Is the risk worth it? Ukrainians believe so because they see something most Americans haven’t yet figured out: World War III has already started. Putin’s grand ambitions are reminiscent of a certain German dictator 80 years before him, as is the US strategy of appeasement. In the end, US involvement is inevitable, so why not be strategic and proactive rather than reacting years later when the human and economic costs of Putin’s empire-building are too high to be ignored?
Of course, the US government may disagree with this perspective and opt for appeasement 2.0. Maybe this time around, the unstable dictator will be more reasonable?
If this is the case, and the US government is not ready to stand up to Putin, it’s essential to make it clear that Zelensky is on his own. If we cannot make a commitment to let Ukrainians win, we should let them lose. Ukraine’s government deserves an honest understanding of what it can and can’t expect from the US so it can make decisions accordingly.
The Worst of Both Worlds
So far, American politicians have spurned both of these options. Instead, they’re pursuing an immoral, dangerous fantasy, waiting for someone to stop Putin without America getting its hands dirty. To this end, they offer half-measures that drag out the conflict and cost thousands of lives. They wear blue and yellow, they send aid and enact sanctions, but they consciously steer clear of any support that could lead to a Ukrainian victory.
This brings us back to the absurd situation we started with: ongoing calls for an impossible no-fly zone, which we can now see are absolutely logical. Let’s review.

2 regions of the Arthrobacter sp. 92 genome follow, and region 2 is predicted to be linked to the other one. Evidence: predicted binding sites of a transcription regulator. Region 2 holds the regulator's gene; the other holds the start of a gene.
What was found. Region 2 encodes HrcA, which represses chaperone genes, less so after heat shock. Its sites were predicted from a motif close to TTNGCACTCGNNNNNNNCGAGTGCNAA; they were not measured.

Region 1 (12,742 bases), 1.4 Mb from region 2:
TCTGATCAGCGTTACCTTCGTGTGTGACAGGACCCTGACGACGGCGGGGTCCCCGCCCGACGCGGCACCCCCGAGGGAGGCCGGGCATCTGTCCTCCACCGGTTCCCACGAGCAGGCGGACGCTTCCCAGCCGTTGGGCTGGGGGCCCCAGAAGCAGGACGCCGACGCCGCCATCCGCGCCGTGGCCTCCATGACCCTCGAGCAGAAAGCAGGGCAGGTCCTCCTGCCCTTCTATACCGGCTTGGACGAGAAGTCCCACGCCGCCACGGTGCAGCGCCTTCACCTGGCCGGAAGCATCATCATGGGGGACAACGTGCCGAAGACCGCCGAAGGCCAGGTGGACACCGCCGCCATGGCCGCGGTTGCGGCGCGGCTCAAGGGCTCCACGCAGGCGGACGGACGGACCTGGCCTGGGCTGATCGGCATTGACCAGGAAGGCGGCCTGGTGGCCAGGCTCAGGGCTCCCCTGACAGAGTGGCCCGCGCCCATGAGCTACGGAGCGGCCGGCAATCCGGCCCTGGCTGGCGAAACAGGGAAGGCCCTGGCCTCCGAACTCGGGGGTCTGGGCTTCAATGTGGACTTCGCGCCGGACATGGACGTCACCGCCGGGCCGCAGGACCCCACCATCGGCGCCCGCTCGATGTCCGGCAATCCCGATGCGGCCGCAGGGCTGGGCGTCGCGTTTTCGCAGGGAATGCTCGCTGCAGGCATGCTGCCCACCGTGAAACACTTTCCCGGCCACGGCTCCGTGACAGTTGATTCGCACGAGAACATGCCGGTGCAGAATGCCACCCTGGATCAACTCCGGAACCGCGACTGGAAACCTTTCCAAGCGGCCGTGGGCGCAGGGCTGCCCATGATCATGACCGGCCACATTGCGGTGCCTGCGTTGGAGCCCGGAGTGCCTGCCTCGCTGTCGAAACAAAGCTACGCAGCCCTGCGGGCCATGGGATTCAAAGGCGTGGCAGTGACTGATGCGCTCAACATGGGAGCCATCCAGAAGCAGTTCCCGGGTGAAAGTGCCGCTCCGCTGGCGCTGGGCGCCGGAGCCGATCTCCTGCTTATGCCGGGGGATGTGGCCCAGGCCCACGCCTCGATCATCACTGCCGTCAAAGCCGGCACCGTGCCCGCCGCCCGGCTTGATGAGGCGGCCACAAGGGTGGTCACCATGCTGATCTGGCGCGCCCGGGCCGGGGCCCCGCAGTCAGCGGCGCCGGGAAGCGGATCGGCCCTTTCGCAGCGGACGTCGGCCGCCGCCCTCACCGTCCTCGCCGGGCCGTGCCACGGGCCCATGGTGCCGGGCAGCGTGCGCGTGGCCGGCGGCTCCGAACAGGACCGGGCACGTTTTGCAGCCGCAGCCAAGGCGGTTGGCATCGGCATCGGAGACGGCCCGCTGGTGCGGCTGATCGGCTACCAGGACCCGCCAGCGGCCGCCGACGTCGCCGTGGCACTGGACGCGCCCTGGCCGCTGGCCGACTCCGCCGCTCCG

America: Ukraine, we support you in your brave fight for freedom!
Ukrainians and their friends abroad: Great! So, the one thing we need is support with our airspace.
America: No can do. But believe us — we’re on your side here and we’re ready to help!
Ukrainians: Thank you. We’re dying here and we can’t win without air support.
America: Once again, no. But we stand with you.
This hypocrisy goes well beyond the debate over the no-fly zone. For instance, on March 6, Secretary Blinken gave the green light for Poland to donate its fighter jets to Ukraine. When Poland agreed to cede the jets to the US for immediate transfer to the Ukrainian army, American officials backpedaled in a truly impressive display of doublespeak.
Ukraine cannot win this war without the US taking tangible steps to protect Ukrainian airspace. Pretending otherwise and willfully extending the bloodshed with partial measures is the worst possible option for the United States.
The US government doesn’t owe Ukraine support. But it does owe Ukraine an immediate end to the falsehoods and the empty words — a bullshit ceasefire, if you will. An admission that, no matter how many civilian deaths, no matter what kind of banned weapons Russia uses or how many war crimes it commits, no matter if Russia drops a nuclear bomb on Kyiv, the US will not step in.
Until then, Russia pushes new boundaries every day with impunity, Ukraine holds out hope for help that will never come and Joe Biden wavers while children die.
The views expressed in this article are the author’s own and do not necessarily reflect Fair Observer’s editorial policy.